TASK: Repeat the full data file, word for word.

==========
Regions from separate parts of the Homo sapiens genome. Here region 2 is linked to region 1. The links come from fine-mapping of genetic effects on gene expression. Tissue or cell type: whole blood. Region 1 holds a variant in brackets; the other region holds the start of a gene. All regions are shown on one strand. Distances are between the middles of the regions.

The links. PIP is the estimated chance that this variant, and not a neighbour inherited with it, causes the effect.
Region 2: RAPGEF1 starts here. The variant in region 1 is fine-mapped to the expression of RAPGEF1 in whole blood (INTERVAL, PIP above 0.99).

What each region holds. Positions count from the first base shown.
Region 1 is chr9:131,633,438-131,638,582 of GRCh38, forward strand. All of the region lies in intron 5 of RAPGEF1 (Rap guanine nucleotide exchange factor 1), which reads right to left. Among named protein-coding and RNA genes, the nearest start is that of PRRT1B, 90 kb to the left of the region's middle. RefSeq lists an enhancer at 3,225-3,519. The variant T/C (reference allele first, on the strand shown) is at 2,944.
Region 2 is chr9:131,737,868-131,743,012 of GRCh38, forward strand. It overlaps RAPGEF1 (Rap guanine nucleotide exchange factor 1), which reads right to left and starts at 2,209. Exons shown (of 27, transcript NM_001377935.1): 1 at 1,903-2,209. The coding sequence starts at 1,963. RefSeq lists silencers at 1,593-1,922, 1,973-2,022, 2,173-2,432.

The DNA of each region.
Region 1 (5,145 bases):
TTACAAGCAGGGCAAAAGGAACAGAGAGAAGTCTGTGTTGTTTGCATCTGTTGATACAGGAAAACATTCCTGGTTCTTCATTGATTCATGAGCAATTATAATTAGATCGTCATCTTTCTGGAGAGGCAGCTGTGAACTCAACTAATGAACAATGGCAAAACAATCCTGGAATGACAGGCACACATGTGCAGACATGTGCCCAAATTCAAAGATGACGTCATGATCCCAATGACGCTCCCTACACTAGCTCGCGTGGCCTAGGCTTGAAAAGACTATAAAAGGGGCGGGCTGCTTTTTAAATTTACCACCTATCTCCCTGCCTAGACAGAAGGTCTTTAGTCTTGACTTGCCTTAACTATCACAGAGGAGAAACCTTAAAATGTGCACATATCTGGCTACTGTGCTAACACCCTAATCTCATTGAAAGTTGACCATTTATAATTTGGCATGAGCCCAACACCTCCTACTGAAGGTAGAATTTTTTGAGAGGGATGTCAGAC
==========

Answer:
Regions from separate parts of the Homo sapiens genome. Here region 2 is linked to region 1. The links come from fine-mapping of genetic effects on gene expression. Tissue or cell type: whole blood. Region 1 holds a variant in brackets; the other region holds the start of a gene. All regions are shown on one strand. Distances are between the middles of the regions.

The links. PIP is the estimated chance that this variant, and not a neighbour inherited with it, causes the effect.
Region 2: RAPGEF1 starts here. The variant in region 1 is fine-mapped to the expression of RAPGEF1 in whole blood (INTERVAL, PIP above 0.99).

What each region holds. Positions count from the first base shown.
Region 1 is chr9:131,633,438-131,638,582 of GRCh38, forward strand. All of the region lies in intron 5 of RAPGEF1 (Rap guanine nucleotide exchange factor 1), which reads right to left. Among named protein-coding and RNA genes, the nearest start is that of PRRT1B, 90 kb to the left of the region's middle. RefSeq lists an enhancer at 3,225-3,519. The variant T/C (reference allele first, on the strand shown) is at 2,944.
Region 2 is chr9:131,737,868-131,743,012 of GRCh38, forward strand. It overlaps RAPGEF1 (Rap guanine nucleotide exchange factor 1), which reads right to left and starts at 2,209. Exons shown (of 27, transcript NM_001377935.1): 1 at 1,903-2,209. The coding sequence starts at 1,963. RefSeq lists silencers at 1,593-1,922, 1,973-2,022, 2,173-2,432.

The DNA of each region.
Region 1 (5,145 bases):
TTACAAGCAGGGCAAAAGGAACAGAGAGAAGTCTGTGTTGTTTGCATCTGTTGATACAGGAAAACATTCCTGGTTCTTCATTGATTCATGAGCAATTATAATTAGATCGTCATCTTTCTGGAGAGGCAGCTGTGAACTCAACTAATGAACAATGGCAAAACAATCCTGGAATGACAGGCACACATGTGCAGACATGTGCCCAAATTCAAAGATGACGTCATGATCCCAATGACGCTCCCTACACTAGCTCGCGTGGCCTAGGCTTGAAAAGACTATAAAAGGGGCGGGCTGCTTTTTAAATTTACCACCTATCTCCCTGCCTAGACAGAAGGTCTTTAGTCTTGACTTGCCTTAACTATCACAGAGGAGAAACCTTAAAATGTGCACATATCTGGCTACTGTGCTAACACCCTAATCTCATTGAAAGTTGACCATTTATAATTTGGCATGAGCCCAACACCTCCTACTGAAGGTAGAATTTTTTGAGAGGGATGTCAGAC